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August 20, 2008

CONTACT: David Leeds
(202) 994-6467;


GW-Battleground 2008 Poll Examines Voter Attitudes in Advance of the Presidential Election

WASHINGTON - The latest edition of The George Washington University Battleground 2008 Poll finds a negative political environment (78% wrong track) with voters most concerned about the economy and jobs (24%), gas and energy prices (15%), and the war in Iraq (12%).

Voters disapprove of George W. Bush's job performance (63%), but continue to approve of him as a person (57%).  Furthermore, nearly three quarters of voters disapprove of the job Congress has been doing this year (74%).  More than half (56%) say that they think Democrats are in control of Congress, while 27% believe it is the Republicans. 

Despite a negative political environment for the Republicans, the presidential horserace is within the margin of error (+ 3.1%). With a tight turnout model, McCain currently tops Obama by 1 point (47%-46%).  However, when voters are asked which candidate they think is going to win the election, 51% say Obama, versus 34% who think McCain will prevail. 

Both John McCain and Barack Obama enjoy majority favorable images (57% for each).  In the GW-Battleground Poll's first measure of the candidate's wives, 48% of voters have a favorable opinion of Michelle Obama, while 46% have a favorable opinion of Cindy McCain

Examining these results, Republican pollster Brian Tringali said, "It is amazing how similar the image scores appear to be for both Barack Obama and John McCain.  If Obama is this agent of change that America has been waiting for, why is his image no better than the nominee from the other party -- a political party whose brand is supposed to be so badly damaged?" 

Democratic pollster Celinda Lake notes, "Voters are looking for change.  That gives Obama a real advantage in this election even as McCain tries to reinvent himself.  Among undecided voters, Obama has a decided advantage in being better liked.  This poll also modeled a traditional electorate.  However, Obama has the ability to change the electorate.  Simulating modest gains in youth turnout takes the ballot to a 2-point advantage for Obama.  Changing the face of the electorate is Obama's ace in the hole."

Ron Faucheux, associate professorial lecturer at GW's Graduate School of Political Management, said, "The candidates will use the upcoming conventions to reinforce their positive and comparative messages.  This survey acts as an important benchmark going into the remaining weeks of the campaign which includes the vice presidential picks, acceptance speeches and three scheduled debates."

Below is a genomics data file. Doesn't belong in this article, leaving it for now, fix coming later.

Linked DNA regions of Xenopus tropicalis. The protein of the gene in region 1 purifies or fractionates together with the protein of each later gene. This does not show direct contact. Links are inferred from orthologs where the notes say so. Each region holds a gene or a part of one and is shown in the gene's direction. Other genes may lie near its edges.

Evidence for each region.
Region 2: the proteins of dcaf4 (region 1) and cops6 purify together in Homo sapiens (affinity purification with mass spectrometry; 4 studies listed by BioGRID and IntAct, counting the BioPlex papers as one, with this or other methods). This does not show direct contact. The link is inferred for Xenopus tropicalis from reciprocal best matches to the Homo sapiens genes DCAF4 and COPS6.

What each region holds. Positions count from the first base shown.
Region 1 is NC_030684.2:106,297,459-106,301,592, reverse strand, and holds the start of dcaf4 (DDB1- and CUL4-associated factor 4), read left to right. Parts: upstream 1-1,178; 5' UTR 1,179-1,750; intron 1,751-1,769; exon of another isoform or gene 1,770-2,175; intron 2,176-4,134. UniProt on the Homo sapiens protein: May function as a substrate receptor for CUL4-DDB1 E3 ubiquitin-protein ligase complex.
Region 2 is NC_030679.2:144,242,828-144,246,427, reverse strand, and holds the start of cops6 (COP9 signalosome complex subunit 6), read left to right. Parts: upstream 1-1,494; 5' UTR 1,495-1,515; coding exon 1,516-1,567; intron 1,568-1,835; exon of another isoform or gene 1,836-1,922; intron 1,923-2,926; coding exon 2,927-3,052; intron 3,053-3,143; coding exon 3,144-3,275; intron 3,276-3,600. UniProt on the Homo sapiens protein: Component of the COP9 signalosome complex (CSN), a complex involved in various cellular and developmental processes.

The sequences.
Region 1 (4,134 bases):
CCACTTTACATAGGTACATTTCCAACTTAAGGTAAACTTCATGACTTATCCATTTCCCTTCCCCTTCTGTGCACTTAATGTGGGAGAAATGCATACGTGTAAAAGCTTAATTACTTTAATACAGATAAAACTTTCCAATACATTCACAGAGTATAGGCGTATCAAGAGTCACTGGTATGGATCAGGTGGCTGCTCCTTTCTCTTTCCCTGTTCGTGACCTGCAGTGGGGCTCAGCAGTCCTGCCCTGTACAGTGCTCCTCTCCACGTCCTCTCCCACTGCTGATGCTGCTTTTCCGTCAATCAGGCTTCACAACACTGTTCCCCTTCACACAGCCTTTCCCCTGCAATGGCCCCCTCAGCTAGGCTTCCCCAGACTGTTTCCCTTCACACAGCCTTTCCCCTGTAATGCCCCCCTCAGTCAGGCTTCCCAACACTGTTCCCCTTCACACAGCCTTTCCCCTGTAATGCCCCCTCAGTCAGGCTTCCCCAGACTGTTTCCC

The negative political environment and widespread disapproval of the Republican president and Democratic controlled Congress carries through into name identifications with majorities of voters holding unfavorable views about George W. Bush (55%), the Republicans in Congress (54%), and the Democrats in Congress (50%). 

A majority (51%) of Americans believe the war in Iraq is not worth fighting.  However, a majority (56%) of voters also believes that the situation in Iraq has gotten better in the past six months.  Asked what leaders should do with U.S. troops currently deployed in Iraq, 44% of voters support keeping troops there until the country is stabilized, 31% would set a date for withdrawal in the next two years, and 23% believe an immediate withdrawal is necessary. 

Looking at perceptions of the overall race, a majority of voters (55%) are satisfied with the choice of candidates for president. Pluralities of voters claim that what they have seen, read, or heard about Obama and McCain have made them less likely to vote for those candidates (47% for McCain and 46% for Obama).  In addition, half of voters (50%) think that John McCain is running the more negative campaign, compared to 21% who think Obama is running more negative.    

Asked to assess their level of comfort about some personal characteristics of the presidential candidates, Republican candidate John McCain's age is the personal quality that the largest percentage of people are not comfortable with.  Twenty-seven percent (27%) said they are not at all comfortable voting for a candidate who is 72 years old, followed by 12% of voters who are not at all comfortable voting for someone who is divorced.  For Barack Obama, 5% are not at all comfortable voting for a candidate who is 46 years old and 4% of voters are not at all comfortable voting for an African American.